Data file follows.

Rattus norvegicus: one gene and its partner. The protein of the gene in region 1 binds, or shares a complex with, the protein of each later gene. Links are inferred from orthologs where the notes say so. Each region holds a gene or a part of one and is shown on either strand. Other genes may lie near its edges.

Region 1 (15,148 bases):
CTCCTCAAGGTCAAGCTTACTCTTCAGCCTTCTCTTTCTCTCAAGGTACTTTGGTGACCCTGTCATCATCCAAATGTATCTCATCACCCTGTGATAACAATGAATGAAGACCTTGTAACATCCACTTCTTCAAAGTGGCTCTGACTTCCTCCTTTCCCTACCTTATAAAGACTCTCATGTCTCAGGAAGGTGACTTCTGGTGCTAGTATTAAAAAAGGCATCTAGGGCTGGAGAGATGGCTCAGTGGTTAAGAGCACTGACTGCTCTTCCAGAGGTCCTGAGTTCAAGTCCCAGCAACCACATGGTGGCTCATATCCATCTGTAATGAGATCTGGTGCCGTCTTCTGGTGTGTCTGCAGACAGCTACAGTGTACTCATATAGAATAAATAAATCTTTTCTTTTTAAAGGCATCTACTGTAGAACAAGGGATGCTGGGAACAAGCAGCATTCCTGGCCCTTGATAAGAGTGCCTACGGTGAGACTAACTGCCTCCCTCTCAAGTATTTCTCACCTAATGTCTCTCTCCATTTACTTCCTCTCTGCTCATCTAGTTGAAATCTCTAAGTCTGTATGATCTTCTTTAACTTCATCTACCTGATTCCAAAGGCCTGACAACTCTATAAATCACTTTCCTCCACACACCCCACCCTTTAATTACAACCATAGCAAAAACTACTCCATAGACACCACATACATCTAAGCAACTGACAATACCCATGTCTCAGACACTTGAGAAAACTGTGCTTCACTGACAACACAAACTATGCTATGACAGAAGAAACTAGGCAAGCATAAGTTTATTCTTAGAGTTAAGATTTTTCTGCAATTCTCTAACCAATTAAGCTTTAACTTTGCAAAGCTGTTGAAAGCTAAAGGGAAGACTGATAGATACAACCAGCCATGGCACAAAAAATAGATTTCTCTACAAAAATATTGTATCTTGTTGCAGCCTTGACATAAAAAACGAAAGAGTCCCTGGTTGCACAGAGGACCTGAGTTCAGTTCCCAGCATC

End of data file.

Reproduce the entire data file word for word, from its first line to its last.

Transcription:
Rattus norvegicus: one gene and its partner. The protein of the gene in region 1 binds, or shares a complex with, the protein of each later gene. Links are inferred from orthologs where the notes say so. Each region holds a gene or a part of one and is shown on either strand. Other genes may lie near its edges.

Region 1 (15,148 bases):
CTCCTCAAGGTCAAGCTTACTCTTCAGCCTTCTCTTTCTCTCAAGGTACTTTGGTGACCCTGTCATCATCCAAATGTATCTCATCACCCTGTGATAACAATGAATGAAGACCTTGTAACATCCACTTCTTCAAAGTGGCTCTGACTTCCTCCTTTCCCTACCTTATAAAGACTCTCATGTCTCAGGAAGGTGACTTCTGGTGCTAGTATTAAAAAAGGCATCTAGGGCTGGAGAGATGGCTCAGTGGTTAAGAGCACTGACTGCTCTTCCAGAGGTCCTGAGTTCAAGTCCCAGCAACCACATGGTGGCTCATATCCATCTGTAATGAGATCTGGTGCCGTCTTCTGGTGTGTCTGCAGACAGCTACAGTGTACTCATATAGAATAAATAAATCTTTTCTTTTTAAAGGCATCTACTGTAGAACAAGGGATGCTGGGAACAAGCAGCATTCCTGGCCCTTGATAAGAGTGCCTACGGTGAGACTAACTGCCTCCCTCTCAAGTATTTCTCACCTAATGTCTCTCTCCATTTACTTCCTCTCTGCTCATCTAGTTGAAATCTCTAAGTCTGTATGATCTTCTTTAACTTCATCTACCTGATTCCAAAGGCCTGACAACTCTATAAATCACTTTCCTCCACACACCCCACCCTTTAATTACAACCATAGCAAAAACTACTCCATAGACACCACATACATCTAAGCAACTGACAATACCCATGTCTCAGACACTTGAGAAAACTGTGCTTCACTGACAACACAAACTATGCTATGACAGAAGAAACTAGGCAAGCATAAGTTTATTCTTAGAGTTAAGATTTTTCTGCAATTCTCTAACCAATTAAGCTTTAACTTTGCAAAGCTGTTGAAAGCTAAAGGGAAGACTGATAGATACAACCAGCCATGGCACAAAAAATAGATTTCTCTACAAAAATATTGTATCTTGTTGCAGCCTTGACATAAAAAACGAAAGAGTCCCTGGTTGCACAGAGGACCTGAGTTCAGTTCCCAGCATC